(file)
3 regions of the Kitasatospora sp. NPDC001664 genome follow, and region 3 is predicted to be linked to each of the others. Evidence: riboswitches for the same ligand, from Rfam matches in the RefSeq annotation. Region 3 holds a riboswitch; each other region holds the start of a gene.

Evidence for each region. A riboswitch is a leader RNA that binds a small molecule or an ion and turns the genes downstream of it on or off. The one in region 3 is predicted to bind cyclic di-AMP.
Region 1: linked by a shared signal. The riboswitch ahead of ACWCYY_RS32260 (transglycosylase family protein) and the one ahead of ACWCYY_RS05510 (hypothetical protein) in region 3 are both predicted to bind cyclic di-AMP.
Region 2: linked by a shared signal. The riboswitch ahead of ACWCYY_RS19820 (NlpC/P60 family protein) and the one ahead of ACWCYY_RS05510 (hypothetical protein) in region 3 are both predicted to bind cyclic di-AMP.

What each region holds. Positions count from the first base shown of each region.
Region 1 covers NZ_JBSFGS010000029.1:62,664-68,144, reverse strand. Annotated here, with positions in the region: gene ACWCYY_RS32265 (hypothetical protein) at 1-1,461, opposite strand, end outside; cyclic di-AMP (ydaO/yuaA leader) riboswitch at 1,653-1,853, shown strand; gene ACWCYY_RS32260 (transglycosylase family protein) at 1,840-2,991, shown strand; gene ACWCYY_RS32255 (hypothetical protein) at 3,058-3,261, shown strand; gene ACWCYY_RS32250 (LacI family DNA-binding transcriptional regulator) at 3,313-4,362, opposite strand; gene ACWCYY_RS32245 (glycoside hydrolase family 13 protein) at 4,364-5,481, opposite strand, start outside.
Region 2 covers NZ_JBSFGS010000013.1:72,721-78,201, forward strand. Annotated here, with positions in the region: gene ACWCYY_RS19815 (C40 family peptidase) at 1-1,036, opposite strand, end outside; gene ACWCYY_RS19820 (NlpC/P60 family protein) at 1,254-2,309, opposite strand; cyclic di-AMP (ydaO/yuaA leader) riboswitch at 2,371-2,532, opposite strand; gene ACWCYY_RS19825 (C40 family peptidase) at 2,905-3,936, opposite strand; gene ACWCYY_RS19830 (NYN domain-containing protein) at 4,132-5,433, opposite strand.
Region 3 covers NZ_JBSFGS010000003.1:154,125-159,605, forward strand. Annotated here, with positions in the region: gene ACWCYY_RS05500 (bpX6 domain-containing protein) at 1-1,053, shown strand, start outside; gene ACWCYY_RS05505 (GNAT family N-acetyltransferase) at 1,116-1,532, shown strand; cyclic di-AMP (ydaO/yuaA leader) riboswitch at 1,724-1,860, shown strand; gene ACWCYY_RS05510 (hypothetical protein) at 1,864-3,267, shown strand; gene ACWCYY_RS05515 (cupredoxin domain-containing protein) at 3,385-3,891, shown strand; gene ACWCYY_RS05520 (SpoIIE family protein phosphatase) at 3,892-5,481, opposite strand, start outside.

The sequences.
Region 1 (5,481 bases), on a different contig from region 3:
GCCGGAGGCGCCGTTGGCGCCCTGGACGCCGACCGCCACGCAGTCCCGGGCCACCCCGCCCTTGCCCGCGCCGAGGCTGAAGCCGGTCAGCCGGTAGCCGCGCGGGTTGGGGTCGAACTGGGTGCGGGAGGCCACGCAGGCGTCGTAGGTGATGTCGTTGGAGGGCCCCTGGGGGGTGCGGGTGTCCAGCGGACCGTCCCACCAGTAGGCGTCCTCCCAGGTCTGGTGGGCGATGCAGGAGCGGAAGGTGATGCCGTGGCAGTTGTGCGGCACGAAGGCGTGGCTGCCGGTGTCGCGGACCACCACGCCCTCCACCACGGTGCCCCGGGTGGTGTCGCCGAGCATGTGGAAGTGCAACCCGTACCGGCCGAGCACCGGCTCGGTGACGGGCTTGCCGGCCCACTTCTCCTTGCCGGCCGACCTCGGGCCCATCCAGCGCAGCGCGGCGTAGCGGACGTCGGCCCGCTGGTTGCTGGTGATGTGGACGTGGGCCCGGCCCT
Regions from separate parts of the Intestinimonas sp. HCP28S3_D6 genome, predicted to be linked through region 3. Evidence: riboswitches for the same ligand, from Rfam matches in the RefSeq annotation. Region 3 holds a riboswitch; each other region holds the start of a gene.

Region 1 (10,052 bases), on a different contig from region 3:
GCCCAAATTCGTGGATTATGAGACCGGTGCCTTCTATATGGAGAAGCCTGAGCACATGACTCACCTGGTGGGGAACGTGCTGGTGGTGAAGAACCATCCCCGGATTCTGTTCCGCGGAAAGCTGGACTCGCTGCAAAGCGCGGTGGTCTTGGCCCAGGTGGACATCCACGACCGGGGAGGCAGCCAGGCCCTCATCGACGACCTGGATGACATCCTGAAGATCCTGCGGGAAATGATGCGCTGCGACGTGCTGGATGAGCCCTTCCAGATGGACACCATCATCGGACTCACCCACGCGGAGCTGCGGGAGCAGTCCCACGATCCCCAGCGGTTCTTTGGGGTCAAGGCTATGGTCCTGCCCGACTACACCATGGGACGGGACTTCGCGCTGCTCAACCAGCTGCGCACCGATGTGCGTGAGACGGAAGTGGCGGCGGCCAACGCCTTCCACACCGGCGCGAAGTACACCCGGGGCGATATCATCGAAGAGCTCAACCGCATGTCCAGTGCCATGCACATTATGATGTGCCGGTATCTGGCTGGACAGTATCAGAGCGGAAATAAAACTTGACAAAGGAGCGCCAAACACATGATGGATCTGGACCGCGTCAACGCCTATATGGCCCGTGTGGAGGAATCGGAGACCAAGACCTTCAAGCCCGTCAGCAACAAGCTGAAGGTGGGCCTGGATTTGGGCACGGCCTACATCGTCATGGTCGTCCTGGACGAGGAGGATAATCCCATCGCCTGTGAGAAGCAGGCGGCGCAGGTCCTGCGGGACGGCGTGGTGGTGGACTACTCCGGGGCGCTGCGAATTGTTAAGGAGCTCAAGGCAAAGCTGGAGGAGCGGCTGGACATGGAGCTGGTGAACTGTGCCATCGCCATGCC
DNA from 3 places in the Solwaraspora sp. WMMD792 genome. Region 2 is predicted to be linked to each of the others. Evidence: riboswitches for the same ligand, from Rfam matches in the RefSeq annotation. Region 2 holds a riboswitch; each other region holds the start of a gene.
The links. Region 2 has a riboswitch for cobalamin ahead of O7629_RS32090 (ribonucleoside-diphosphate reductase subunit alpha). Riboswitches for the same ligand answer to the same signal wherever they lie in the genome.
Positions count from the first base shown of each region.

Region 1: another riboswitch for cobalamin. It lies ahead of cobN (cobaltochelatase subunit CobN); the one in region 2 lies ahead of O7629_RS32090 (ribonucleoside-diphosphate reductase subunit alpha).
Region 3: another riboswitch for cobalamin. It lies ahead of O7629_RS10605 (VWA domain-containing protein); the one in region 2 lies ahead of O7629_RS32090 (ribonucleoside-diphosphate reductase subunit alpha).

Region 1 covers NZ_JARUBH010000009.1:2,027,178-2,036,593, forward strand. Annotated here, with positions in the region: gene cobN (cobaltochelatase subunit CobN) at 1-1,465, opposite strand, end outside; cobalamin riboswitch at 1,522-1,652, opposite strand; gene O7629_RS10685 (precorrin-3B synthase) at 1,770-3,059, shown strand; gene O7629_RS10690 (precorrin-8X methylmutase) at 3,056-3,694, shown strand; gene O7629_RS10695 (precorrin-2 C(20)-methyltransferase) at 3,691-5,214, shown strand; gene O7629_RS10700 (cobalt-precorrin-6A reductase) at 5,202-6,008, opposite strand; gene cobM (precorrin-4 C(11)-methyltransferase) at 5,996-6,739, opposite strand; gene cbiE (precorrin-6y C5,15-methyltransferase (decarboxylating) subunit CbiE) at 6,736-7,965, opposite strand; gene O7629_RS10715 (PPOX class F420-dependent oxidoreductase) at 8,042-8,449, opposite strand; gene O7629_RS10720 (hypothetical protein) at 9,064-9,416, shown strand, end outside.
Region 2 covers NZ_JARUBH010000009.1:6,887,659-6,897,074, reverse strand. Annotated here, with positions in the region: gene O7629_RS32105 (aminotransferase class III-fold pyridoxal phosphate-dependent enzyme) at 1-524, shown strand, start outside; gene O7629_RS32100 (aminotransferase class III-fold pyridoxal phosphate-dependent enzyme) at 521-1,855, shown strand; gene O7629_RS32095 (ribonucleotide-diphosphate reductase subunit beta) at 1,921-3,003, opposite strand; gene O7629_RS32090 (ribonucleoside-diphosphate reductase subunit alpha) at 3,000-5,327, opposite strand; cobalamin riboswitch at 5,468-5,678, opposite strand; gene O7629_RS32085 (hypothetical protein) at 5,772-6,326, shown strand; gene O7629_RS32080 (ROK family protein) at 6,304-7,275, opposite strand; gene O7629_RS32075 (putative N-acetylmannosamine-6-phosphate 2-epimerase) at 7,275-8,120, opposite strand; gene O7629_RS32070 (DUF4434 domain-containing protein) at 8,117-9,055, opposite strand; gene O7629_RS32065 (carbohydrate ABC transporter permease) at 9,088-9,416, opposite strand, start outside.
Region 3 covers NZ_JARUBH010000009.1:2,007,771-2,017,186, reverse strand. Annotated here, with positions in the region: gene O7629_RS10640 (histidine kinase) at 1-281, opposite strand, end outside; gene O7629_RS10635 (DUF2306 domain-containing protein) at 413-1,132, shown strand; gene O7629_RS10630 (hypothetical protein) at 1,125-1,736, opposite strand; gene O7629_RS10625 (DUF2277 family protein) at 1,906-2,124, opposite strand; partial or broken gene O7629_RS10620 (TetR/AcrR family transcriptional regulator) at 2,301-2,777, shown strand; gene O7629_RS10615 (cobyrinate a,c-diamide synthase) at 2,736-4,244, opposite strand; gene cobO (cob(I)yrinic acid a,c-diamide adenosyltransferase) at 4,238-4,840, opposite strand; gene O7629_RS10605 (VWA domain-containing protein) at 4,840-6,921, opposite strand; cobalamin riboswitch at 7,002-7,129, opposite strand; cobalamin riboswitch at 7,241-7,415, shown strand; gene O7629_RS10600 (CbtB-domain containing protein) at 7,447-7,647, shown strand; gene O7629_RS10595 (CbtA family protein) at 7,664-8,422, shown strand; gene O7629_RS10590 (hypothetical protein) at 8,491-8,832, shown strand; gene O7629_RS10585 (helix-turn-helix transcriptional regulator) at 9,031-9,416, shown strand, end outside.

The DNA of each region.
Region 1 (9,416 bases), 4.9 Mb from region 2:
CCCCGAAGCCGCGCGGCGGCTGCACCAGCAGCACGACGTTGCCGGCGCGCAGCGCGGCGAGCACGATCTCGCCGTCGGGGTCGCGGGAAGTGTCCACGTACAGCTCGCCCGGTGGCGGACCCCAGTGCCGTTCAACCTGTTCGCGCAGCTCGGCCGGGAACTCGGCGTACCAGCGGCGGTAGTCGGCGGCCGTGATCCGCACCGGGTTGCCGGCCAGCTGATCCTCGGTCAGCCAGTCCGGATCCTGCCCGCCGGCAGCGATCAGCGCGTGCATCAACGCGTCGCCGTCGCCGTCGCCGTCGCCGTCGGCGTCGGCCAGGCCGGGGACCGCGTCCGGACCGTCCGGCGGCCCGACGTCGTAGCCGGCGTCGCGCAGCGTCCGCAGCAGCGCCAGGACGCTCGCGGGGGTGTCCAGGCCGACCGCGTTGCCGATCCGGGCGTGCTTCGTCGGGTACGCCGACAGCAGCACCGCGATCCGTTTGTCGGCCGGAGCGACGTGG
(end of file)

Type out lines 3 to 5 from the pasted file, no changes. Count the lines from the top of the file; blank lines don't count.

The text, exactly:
Region 1: linked by a shared signal. The riboswitch ahead of ACWCYY_RS32260 (transglycosylase family protein) and the one ahead of ACWCYY_RS05510 (hypothetical protein) in region 3 are both predicted to bind cyclic di-AMP.
Region 2: linked by a shared signal. The riboswitch ahead of ACWCYY_RS19820 (NlpC/P60 family protein) and the one ahead of ACWCYY_RS05510 (hypothetical protein) in region 3 are both predicted to bind cyclic di-AMP.

What each region holds. Positions count from the first base shown of each region.